Politics

Fellow Democrat Accuses Sen. Joe Manchin Of Stopping Democracy, Calls Him “The New Mitch McConnell”

Manchin wrote in an op-ed published Sunday that he would oppose the For the People Act, which he called “partisan election reform.”

Rep. Jamaal Bowman (D-NY) said in interview Monday that Sen. Joe Manchin (D-WV) is "doing the work of the Republican Party." | Getty Images
Rep. Jamaal Bowman (D-NY) said in interview Monday that Sen. Joe Manchin (D-WV) is "doing the work of the Republican Party." | Getty Images

Rep. Jamaal Bowman (D-NY) on Monday called his Democratic colleague Sen. Joe Manchin (D-WV) “the new Mitch McConnell,” saying that Manchin is “doing everything in his power to stop democracy.”

“Mitch McConnell during Obama's presidency said he would do everything in his power to stop Obama,” Bowman said on CNN’s New Day. “He's also repeated that now during the Biden presidency by saying he would do everything in his power to stop President Biden, and now Joe Manchin is doing everything in his power to stop democracy and to stop our work for the people, the work that the people sent us here to do.”

He went on to say: “Manchin is not pushing us closer to bipartisanship. He is doing the work of the Republican Party by being an obstructionist just like they’ve been since the beginning of Biden’s presidency.”

The comments came after Manchin, a moderate Democrat who represents a red state, said he would oppose an election and campaign finance reform bill called The For the People Act.

“I believe that partisan voting legislation will destroy the already weakening binds of our democracy, and for that reason, I will vote against the For the People Act,” Manchin wrote in an op-ed published Sunday.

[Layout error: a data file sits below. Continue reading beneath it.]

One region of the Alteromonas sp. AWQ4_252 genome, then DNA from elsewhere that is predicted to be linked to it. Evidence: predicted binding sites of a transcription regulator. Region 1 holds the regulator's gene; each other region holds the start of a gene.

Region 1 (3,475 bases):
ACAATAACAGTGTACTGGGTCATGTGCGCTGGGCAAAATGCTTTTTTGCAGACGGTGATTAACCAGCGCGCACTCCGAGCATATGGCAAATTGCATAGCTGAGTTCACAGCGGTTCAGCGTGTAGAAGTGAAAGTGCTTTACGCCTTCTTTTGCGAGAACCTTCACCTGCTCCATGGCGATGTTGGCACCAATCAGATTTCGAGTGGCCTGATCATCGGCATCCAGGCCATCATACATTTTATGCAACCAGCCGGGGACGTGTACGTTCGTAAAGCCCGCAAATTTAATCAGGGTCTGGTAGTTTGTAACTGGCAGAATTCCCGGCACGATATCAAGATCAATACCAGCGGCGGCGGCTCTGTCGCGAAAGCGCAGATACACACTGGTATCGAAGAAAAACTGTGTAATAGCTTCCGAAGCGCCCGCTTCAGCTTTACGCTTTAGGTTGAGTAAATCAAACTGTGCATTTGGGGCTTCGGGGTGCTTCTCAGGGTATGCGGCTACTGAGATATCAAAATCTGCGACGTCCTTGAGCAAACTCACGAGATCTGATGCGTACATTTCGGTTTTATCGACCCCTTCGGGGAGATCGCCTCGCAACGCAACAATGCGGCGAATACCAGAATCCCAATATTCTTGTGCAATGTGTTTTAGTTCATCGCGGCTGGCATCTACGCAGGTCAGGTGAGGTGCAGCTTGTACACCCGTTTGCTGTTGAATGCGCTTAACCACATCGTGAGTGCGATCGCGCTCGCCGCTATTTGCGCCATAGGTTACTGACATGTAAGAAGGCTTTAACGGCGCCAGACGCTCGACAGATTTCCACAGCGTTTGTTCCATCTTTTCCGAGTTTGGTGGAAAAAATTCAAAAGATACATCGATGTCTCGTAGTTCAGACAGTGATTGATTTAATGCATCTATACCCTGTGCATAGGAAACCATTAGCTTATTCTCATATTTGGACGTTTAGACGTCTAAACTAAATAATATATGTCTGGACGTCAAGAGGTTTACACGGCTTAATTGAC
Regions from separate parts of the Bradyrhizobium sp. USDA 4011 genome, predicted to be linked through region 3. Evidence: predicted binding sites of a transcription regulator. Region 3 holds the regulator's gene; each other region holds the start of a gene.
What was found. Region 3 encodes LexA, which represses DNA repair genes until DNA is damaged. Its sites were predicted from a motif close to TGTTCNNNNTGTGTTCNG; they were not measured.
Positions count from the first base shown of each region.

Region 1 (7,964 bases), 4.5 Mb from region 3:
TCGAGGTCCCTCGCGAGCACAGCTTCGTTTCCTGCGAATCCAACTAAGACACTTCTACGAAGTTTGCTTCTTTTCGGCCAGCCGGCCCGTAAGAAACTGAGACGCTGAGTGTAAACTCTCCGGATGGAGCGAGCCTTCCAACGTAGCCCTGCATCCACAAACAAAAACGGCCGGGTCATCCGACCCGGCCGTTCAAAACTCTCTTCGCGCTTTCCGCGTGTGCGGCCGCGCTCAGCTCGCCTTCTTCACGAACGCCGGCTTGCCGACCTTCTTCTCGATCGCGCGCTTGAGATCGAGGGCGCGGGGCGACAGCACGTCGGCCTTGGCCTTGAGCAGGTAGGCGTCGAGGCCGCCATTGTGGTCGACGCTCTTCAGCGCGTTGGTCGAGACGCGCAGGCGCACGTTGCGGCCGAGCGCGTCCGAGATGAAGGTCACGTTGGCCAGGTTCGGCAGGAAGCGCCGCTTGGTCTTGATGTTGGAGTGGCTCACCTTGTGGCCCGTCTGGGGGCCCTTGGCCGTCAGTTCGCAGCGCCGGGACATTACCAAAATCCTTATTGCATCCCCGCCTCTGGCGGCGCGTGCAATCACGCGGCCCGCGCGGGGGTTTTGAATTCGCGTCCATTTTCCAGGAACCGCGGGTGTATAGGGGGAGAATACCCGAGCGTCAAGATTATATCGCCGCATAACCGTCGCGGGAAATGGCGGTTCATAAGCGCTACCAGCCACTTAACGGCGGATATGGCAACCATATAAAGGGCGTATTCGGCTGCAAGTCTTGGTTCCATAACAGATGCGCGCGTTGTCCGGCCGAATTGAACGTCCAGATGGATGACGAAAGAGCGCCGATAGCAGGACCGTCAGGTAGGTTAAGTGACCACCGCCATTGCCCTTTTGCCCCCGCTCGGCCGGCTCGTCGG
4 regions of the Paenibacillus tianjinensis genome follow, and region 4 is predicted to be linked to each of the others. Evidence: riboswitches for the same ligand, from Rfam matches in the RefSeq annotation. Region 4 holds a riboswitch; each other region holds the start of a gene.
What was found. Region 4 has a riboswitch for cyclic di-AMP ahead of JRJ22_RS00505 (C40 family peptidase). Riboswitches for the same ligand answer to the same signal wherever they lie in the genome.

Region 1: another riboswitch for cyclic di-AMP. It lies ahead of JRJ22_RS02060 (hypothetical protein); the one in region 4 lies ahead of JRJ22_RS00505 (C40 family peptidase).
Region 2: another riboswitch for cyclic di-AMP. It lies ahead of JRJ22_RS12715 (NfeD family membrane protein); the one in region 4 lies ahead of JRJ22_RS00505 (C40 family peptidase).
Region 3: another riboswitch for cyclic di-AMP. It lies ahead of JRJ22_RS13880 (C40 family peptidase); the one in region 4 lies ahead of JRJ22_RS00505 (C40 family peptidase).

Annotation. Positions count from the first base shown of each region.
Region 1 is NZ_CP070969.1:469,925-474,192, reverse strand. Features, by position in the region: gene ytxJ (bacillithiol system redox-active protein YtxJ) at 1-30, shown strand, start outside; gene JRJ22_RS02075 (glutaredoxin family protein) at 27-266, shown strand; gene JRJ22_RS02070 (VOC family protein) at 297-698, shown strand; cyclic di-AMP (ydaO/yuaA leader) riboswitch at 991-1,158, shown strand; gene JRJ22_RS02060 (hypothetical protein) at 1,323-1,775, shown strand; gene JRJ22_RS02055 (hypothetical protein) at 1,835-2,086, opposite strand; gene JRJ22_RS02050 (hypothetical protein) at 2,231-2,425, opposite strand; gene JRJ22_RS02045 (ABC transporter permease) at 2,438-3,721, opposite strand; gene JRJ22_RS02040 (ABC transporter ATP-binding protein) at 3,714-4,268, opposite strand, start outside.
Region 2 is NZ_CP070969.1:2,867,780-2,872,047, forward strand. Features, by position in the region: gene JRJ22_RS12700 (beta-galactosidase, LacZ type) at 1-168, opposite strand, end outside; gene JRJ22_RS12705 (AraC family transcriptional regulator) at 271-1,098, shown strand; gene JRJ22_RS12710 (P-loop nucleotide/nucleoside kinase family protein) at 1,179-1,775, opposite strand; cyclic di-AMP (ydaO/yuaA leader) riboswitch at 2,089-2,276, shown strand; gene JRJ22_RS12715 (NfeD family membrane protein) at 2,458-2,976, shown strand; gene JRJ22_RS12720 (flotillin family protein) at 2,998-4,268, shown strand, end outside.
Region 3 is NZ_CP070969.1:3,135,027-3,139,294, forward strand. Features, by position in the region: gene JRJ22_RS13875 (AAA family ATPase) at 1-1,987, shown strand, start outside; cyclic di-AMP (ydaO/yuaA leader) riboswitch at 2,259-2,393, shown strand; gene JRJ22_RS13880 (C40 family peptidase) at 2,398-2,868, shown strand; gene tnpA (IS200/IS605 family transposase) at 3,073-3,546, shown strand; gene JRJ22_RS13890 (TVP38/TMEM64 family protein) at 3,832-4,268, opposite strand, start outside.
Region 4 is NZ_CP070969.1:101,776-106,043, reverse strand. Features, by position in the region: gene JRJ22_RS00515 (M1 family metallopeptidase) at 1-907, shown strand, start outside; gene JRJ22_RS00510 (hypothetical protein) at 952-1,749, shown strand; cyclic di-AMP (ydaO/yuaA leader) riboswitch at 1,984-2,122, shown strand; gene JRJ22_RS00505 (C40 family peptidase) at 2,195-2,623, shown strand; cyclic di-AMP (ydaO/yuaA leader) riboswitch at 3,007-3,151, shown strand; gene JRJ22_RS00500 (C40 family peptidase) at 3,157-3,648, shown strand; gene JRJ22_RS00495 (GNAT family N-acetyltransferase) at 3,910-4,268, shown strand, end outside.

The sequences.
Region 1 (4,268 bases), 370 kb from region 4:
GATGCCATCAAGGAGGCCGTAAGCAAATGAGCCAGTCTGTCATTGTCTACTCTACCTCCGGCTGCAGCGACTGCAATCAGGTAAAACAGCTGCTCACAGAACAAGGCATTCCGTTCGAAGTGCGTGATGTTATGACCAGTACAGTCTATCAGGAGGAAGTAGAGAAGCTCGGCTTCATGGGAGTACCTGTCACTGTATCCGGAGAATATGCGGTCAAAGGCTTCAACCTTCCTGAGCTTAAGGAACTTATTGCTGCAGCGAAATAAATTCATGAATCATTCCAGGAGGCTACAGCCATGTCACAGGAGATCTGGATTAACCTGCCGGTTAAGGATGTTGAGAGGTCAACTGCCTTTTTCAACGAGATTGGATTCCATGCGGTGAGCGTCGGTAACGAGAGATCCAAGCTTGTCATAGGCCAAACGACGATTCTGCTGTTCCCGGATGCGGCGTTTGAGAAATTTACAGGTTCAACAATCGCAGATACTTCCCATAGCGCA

The For the People Act passed the House in March mostly along partisan lines. The proposed legislation takes a wide-ranging approach to expanding voting rights. It would mandate a 15 consecutive-day period of early voting in federal elections, create automatic voter registration, and create independent commissions to oversee redistricting. 

Every Democrat in the Senate supports the bill except Manchin, and his opposition to the bill all but ensures its failure when it comes up in the Senate at the end of June. 

Instead of The For the People Act, Manchin threw his support behind the John Lewis Voting Rights Advancement Act. The bill would restore a rule under the Voting Rights Act that was eliminated by the Supreme Court in 2013 known as “preclearance.”  

“The John Lewis Voting Rights Advancement Act would update the formula states and localities must use to ensure proposed voting laws do not restrict the rights of any particular group or population,” Manchin wrote.

Had Manchin supported The For the People Act, the bill would have still faced an uphill battle in the Senate, where 60 votes are needed to end debate on a bill and stop a filibuster. Without those votes, the Senate can’t move on to a final vote on a bill. 

The Senate now is split evenly between Democrats and Republicans, but Democrats have an upper hand with Vice President Kamala Harris able to cast a tie-breaking vote. 

Progressives have pushed to eliminate the filibuster to make way for Democrat-supported legislation, like The For the People Act and Affordable Care Act expansion. But Manchin is a staunch advocate of keeping the rule in place, a position he reaffirmed in Sunday’s op-ed.

“For as long as I have the privilege of being your U.S. senator, I will fight to represent the people of West Virginia, to seek bipartisan compromise no matter how difficult and to develop the political bonds that end divisions and help unite the country we love,” he wrote.

When asked about Manchin’s op-ed, White House press secretary Jen Psaki said President Joe Biden believes the country should “move forward” with both the John Lewis Voting Rights Act as well as The For the People Act. 

“The president knows he was elected to deliver for the American people, and his view is that that includes making voting more accessible across the country — making it easier and not harder to vote,” Psaki said.

She added: “He’s made clear that there’s a real need for federal legislation to protect the sacred right to vote.”

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